I have been trying to like iOS 7. Really. I watched the videos, played with it on several iPhones, and last night I even installed it on my iPad (which was released yesterday). But I just can’t do it. It has to be said; iOS 7 is just not an improvement over iOS 6.
That’s a bold claim, but give me a few minutes to explain. (And yes, I am aware that iOS 7 is still in beta and not for public release right now.)
It isn’t the first time that Apple has launched something I didn’t immediately like. When I first saw the iPad I thought the spacing of the home screen icons was off and I also remember not liking the black bezels on the MacBook Pro when they were first shown. Of course, once I played around with an iPad or MacBook Pro I pretty soon realized that they just worked, or I simply got used to it.
Unfortunately, iOS 7 is not something you will just get used to.
So is it really ugly? Yes, it is.
But besides ugly it is also inconsistent. And just not as intuitive as you would expect. It is flatter, yes, and that isn’t a good thing. Flatter design is the hip thing right now, but Apple has always looked beyond hype and ignored what is hip or hot, instead opting for what is useful and intuitive.
So why is it so bad that the new interface is flatter?
There is a simple trick for remembering stuff. Lets assume you have to memorize six names. Lets use Harry, Sally, Boris, Tessa, Sophie and Patrick. The trick is to picture the layout of a house, and then park each person in a different room. You put Harry in the hallway, Sally in the bathroom, Boris in the kitchen, Sophie in the bedroom and Patrick in the basement.
Now, when you need to recollect someone’s name, you walk through your imaginary house and you’ll easily find the names in each room. It is an old trick to remember things and a nice example to explain why iOS sucks.
See, a 3D interface isn’t just a pretty gimmick. It is just easier to navigate through as a user. You remember things by name, color, position, elevation, and association. By flatting the interface you lose some of these attributes. And because of that, it becomes more difficult to navigate.
Design over usability
When Steve Jobs announced the first version of Mac OS X, he described the new ‘aqua’ interface in an interview with Fortune magazine as follows:
“We made the buttons on the screen look so good you’ll want to lick them.”
With the first version of iOS it was obvious the interface was so intuitive and they made the buttons so slick that you just wanted to touch them.
Everything was optimized for your fingers. Nothing never felt too small or too wide, everything just worked. Enabling ‘Airplane Mode’ was cool just to see the switch go from on to off, and back again. But beyond the coolness factor of a button that looked so real you just had to touch it, it also made the button friendly, recognizable and easy to use.
There’s an advantage to using forms that people are accustomed to.
When Steve Jobs was working on the original Macintosh he tried to persuade Bill Atkinson to use rounded rectangles for floating windows. At first Atkinson refused as he thought it would be too hard to do from a technical stand point. But Steve insisted:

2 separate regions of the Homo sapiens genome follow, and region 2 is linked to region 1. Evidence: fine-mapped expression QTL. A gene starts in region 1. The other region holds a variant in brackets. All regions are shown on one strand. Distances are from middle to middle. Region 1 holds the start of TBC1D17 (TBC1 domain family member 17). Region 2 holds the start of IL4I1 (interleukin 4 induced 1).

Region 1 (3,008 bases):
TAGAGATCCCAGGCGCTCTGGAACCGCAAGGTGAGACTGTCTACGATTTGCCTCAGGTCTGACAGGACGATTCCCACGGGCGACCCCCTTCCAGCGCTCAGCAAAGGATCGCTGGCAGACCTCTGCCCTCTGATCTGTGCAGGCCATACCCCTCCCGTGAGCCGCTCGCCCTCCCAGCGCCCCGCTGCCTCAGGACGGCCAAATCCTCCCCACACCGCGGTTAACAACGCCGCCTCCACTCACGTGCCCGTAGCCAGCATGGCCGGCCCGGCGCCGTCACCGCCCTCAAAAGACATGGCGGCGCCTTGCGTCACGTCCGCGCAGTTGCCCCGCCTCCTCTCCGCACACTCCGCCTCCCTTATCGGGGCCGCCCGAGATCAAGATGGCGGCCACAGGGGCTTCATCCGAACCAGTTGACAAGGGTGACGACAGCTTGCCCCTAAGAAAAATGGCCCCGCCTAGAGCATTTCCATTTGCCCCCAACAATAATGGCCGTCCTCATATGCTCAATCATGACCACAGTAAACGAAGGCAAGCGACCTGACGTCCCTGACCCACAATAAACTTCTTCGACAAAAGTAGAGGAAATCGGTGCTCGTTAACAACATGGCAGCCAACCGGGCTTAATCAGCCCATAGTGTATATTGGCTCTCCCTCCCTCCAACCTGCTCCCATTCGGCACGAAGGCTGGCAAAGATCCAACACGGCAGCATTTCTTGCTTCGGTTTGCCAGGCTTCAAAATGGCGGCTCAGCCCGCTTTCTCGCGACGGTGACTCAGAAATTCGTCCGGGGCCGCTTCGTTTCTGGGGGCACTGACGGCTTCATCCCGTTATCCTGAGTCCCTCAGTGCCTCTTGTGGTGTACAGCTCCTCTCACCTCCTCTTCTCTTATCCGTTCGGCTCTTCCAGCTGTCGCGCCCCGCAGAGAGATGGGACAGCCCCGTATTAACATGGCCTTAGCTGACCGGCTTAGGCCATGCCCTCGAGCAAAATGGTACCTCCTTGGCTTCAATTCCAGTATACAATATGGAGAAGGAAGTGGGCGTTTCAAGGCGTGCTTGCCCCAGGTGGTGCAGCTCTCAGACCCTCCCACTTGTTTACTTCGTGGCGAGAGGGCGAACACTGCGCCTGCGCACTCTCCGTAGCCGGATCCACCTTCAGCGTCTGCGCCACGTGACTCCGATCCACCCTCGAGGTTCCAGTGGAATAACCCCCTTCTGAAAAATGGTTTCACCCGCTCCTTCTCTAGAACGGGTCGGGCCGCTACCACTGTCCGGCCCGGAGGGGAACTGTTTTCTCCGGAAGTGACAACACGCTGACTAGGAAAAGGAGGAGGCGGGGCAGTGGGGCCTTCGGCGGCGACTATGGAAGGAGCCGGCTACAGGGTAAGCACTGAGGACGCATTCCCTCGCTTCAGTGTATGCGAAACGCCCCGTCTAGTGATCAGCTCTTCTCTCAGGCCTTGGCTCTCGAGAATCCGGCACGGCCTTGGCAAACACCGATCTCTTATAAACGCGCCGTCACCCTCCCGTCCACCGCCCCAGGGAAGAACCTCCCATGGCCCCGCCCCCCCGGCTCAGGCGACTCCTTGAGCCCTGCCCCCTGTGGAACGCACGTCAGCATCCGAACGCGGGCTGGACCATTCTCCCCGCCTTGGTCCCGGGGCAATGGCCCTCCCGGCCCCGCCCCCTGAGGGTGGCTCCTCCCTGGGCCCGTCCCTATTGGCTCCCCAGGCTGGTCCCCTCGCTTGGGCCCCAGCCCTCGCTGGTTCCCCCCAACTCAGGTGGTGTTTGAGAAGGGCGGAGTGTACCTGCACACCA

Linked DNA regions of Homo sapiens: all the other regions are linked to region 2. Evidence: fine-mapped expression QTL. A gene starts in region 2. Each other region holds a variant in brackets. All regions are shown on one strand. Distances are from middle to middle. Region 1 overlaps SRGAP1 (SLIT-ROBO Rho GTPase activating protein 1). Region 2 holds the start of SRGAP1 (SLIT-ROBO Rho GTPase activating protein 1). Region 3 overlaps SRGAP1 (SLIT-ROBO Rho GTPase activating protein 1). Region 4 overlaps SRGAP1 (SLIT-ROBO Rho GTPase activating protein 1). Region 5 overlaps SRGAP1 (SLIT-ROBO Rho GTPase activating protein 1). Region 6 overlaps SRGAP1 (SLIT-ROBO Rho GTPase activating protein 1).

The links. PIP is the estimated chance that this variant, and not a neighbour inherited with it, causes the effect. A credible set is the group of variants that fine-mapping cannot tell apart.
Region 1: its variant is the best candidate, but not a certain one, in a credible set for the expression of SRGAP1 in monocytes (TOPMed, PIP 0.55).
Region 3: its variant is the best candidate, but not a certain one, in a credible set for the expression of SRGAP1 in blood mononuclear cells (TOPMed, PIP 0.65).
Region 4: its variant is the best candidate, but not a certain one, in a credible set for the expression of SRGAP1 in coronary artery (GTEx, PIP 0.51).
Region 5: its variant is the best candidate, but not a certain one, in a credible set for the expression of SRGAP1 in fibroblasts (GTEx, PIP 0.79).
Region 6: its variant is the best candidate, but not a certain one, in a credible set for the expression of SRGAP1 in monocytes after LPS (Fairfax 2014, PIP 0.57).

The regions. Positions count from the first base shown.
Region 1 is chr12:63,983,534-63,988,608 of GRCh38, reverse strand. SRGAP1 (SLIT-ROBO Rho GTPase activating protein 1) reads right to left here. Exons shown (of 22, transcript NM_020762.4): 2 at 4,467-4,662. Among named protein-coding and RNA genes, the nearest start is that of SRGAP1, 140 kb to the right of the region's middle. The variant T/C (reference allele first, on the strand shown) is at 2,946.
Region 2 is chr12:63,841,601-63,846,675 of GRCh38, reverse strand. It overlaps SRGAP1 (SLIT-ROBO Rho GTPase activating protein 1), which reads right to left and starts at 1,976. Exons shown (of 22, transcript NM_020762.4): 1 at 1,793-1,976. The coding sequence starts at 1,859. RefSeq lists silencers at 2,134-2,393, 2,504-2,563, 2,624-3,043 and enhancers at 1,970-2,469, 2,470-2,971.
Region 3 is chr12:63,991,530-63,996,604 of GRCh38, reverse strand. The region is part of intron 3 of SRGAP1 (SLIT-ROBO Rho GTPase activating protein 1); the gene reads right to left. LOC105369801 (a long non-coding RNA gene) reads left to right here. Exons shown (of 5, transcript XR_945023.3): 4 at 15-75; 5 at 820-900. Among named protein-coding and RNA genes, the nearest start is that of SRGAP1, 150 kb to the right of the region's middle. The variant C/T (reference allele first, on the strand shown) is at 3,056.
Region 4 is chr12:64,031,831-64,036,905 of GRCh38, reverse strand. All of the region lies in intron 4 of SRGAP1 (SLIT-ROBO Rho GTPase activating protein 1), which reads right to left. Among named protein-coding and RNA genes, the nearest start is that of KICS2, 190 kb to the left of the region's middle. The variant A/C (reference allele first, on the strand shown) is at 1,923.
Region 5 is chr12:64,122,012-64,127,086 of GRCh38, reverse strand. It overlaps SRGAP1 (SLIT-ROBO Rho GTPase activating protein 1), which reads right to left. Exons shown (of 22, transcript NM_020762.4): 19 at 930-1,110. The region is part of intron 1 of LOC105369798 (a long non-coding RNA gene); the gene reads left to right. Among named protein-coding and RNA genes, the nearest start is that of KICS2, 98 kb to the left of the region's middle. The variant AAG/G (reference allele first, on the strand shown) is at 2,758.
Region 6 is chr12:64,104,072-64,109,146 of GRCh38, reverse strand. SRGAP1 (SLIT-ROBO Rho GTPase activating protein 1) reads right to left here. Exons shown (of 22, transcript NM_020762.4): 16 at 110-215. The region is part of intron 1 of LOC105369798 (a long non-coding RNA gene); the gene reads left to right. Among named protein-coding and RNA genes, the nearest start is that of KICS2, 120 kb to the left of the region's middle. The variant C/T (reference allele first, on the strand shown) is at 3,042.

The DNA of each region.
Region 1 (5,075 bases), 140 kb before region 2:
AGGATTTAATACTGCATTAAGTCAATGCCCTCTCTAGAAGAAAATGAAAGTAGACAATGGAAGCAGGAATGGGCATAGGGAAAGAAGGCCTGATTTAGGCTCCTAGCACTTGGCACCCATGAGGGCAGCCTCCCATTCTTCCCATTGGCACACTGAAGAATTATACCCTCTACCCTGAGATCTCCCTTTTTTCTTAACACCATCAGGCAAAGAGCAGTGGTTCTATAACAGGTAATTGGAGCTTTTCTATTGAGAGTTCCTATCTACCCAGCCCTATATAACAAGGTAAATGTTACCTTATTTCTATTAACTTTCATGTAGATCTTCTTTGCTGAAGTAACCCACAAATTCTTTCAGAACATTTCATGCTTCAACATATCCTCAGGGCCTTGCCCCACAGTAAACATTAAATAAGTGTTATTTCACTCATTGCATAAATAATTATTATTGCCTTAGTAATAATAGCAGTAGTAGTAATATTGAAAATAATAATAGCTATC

Steve suddenly got more intense. “Rectangles with rounded corners are everywhere! Just look around this room!”. And sure enough, there were lots of them, like the whiteboard and some of the desks and tables. Then he pointed out the window. “And look outside, there’s even more, practically everywhere you look!”. He even persuaded Bill to take a quick walk around the block with him, pointing out every rectangle with rounded corners that he could find.
When Steve and Bill passed a no-parking sign with rounded corners, it did the trick. “OK, I give up”, Bill pleaded. “I’ll see if it’s as hard as I thought.” He went back home to work on it.
At some point the art imitating life got a bit overboard. iCal, the notes app and the Game Center app are some examples of design going too far with imitating reality.
I totally understand that Apple wanted to get away from the photo realistic interfaces, fake paper and ‘faux’ leather. But going all flat isn’t the solution. It’s a knee-jerk reaction to skeuomorphism that leaves us with a solution that’s worse than the problem.
iOS 7 is flat, and although it is described as an interface where all the unnecessary design elements are gone, what we are left with is an interface that is less intuitive and doesn’t invite the user to touch and play around. It feels more like a well designed magazine that you’ll be afraid to touch because you might smudge the pages.
The menu is indiscernible from the app, it isn’t clear where the titles end and the body text starts. ‘Is that a button, just a text, and if it is a button, how wide is it?’ — I often felt like I was looking at a web interface with a missing CSS style sheet while I was browsing around on my iPad.
Overly focused on design
Steve Jobs once said “Design is not just what it looks like and feels like. Design is how it works.”
iOS 7 is well designed, but it is overly focused on how it looks, and less on how it works. It almost seems like more effort went into making sure it didn’t look like anything we had before, than making it look natural and intuitive to the user. In an effort to get as far away from the over-realistic designs of previous version Apple has sacrificed elements that actually helped us users find our way around.
With iOS, design is no longer just how it works, and that’s too bad.
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